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Research article2005Peer reviewed

Decision support for identifying spruce forest stand edges with high probability of wind damage

Olofsson E, Blennow K


in multiple-purpose forestry, windstorms affect both the ecological and economic values that forest stands represent. Silvicultural treatments and forest planning can reduce the probability of wind damage. A tool for the identification of spruce stands with a high probability of wind damage, aimed at helping forestry practitioners target such measures, is presented. Initial assessments of the annual probability of wind damage of exposed stand edges were made for a landscape of about 1200 ha in southern Sweden, using the WINDA system of models. In the calculations, each edge was classified as having either a high or a low annual probability of wind damage. Decision tree methodology using easily accessible variables was employed for identifying the edges classified as having a high probability of wind damage. Since in a multiple-use situation, the risk preferences of decision makers differ, one decision tree was constructed for each of three threshold probabilities of wind damage: 5, 10, and 20%. This corresponds to disturbance intervals of 20, 10, and 5 years or less in each case. The decision trees were found to correctly classify 64-71% of the high-probability stand edges, the misclassification rate for the low-probability stand edges being 12-26%. Alternative cost-matrices were used to take account of user-preferences regarding misclassification rates in the model output. Among the most important predictor variables used in the decision trees were stem taper, gap size in front of the stand edge, and the direction of wind exposure. In an evaluation landscape located 250 km from the parameterization landscape, the decision trees were found to correctly classify 44-50% and 0-83% of the high-probability stand edges with and without use of cost-matrices, respectively. For the evaluation landscape, a statistically significant difference between classifications produced by the decision tree approach and a set of randomly classified stand edges was obtained just for four of the decision trees. This result was explained in terms of the high degree of complexity of the underlying processes, limitations in the parameterization data set, and differences between the landscapes involved. Decision trees of the type described can thus provide help in practical forestry within and nearby the landscape used for constructing the decision trees. In general, the presented methodology appears to be suitable for developing management decision support tools. (c) 2004 Elsevier B.V. All rights reserved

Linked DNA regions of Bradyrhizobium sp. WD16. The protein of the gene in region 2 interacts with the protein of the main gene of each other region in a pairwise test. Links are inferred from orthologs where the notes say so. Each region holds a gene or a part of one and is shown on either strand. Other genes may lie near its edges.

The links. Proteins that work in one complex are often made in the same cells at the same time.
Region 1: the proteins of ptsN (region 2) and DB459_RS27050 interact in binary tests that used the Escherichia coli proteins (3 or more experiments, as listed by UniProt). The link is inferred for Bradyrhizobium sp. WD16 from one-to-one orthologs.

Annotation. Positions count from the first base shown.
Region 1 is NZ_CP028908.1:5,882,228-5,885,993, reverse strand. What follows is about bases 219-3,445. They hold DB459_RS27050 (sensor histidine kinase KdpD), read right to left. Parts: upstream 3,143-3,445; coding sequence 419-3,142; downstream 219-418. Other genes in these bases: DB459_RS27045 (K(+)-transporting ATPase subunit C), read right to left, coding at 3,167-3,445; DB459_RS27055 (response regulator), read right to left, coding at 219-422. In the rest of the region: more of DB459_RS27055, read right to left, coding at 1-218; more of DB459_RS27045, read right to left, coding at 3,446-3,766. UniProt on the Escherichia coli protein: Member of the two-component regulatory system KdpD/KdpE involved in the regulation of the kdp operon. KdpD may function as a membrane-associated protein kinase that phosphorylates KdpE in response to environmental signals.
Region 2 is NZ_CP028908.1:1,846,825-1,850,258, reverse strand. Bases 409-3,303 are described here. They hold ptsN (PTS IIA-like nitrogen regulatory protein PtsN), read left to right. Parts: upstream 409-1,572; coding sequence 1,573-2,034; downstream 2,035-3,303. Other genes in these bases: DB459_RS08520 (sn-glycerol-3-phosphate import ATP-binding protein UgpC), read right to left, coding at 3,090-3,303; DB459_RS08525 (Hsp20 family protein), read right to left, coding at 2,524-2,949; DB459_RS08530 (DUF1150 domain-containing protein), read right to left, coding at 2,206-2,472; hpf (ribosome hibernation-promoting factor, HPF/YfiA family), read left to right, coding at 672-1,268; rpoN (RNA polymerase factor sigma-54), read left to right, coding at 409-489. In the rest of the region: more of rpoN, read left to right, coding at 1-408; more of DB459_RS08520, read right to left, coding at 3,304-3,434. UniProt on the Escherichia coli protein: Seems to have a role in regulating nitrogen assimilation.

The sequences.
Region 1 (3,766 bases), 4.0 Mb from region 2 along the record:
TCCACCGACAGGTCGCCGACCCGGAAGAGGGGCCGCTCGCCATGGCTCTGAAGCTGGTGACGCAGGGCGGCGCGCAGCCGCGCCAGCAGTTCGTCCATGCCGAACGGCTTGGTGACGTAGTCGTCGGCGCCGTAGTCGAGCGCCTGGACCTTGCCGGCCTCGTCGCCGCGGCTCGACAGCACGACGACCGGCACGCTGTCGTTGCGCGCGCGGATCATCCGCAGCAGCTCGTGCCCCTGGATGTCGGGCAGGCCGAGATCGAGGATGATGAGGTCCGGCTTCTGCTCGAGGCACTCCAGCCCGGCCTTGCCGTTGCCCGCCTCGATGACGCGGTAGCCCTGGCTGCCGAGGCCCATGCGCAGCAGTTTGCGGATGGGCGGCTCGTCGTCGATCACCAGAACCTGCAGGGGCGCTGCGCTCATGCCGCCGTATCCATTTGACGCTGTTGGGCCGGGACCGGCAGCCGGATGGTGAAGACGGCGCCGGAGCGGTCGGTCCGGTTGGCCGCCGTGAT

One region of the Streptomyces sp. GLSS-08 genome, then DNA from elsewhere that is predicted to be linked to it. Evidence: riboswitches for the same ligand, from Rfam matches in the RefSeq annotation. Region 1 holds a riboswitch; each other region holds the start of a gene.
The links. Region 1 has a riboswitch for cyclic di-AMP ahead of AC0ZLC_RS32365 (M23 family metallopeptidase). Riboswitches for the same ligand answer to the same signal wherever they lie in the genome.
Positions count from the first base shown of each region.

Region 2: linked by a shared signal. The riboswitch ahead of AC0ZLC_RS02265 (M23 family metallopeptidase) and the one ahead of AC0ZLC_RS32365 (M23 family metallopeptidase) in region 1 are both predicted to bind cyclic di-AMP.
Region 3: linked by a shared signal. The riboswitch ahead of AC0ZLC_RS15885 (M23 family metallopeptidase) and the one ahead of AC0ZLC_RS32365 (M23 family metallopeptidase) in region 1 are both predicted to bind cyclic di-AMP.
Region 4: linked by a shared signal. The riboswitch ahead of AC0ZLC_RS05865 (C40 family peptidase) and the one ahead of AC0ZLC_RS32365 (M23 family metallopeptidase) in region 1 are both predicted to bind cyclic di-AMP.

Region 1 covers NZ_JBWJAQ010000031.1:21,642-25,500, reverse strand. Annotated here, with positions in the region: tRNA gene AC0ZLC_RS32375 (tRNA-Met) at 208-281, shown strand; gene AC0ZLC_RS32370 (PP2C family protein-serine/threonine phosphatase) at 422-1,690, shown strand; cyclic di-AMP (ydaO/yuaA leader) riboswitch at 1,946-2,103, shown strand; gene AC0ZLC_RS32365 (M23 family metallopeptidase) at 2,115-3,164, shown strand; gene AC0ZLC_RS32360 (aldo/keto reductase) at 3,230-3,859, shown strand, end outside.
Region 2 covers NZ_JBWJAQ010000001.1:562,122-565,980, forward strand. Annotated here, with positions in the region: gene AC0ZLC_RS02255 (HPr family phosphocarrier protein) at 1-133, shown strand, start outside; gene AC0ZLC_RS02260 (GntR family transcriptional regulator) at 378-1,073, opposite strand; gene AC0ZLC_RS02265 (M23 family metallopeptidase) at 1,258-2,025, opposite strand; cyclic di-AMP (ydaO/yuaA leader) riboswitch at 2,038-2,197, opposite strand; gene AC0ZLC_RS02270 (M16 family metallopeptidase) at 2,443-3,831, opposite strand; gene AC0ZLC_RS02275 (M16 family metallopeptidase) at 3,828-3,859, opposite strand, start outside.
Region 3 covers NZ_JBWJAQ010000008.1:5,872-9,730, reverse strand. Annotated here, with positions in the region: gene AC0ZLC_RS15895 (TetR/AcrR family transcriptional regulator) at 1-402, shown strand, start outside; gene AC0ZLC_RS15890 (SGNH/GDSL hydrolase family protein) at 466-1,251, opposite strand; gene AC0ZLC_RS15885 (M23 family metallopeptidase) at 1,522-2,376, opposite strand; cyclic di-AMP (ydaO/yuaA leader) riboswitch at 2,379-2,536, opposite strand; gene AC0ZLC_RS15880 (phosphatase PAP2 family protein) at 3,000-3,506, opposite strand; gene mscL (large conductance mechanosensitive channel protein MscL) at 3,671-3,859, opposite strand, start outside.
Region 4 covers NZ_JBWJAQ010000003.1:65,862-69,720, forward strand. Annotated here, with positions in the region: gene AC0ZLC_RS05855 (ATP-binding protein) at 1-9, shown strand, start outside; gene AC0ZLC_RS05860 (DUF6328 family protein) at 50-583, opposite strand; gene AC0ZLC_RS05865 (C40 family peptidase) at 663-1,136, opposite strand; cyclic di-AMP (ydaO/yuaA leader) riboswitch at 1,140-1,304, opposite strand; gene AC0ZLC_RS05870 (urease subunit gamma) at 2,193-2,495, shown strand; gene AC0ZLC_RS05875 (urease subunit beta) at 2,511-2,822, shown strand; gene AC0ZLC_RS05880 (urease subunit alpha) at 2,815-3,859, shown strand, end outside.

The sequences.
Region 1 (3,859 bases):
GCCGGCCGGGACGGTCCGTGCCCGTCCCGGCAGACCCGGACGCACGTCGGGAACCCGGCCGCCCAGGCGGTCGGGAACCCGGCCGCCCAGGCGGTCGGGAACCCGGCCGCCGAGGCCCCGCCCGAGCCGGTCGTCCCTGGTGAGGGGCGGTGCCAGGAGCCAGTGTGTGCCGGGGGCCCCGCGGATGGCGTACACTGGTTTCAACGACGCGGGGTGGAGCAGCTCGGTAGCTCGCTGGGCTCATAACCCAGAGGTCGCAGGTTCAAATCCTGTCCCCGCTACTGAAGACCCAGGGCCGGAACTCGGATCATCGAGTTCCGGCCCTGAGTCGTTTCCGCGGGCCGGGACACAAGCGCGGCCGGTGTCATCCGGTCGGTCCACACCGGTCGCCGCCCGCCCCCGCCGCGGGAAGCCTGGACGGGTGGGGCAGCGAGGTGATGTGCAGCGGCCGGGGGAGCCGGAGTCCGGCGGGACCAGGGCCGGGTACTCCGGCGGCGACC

Published in

Forest Ecology and Management
2005, Volume: 207, number: 1-2, pages: 87-98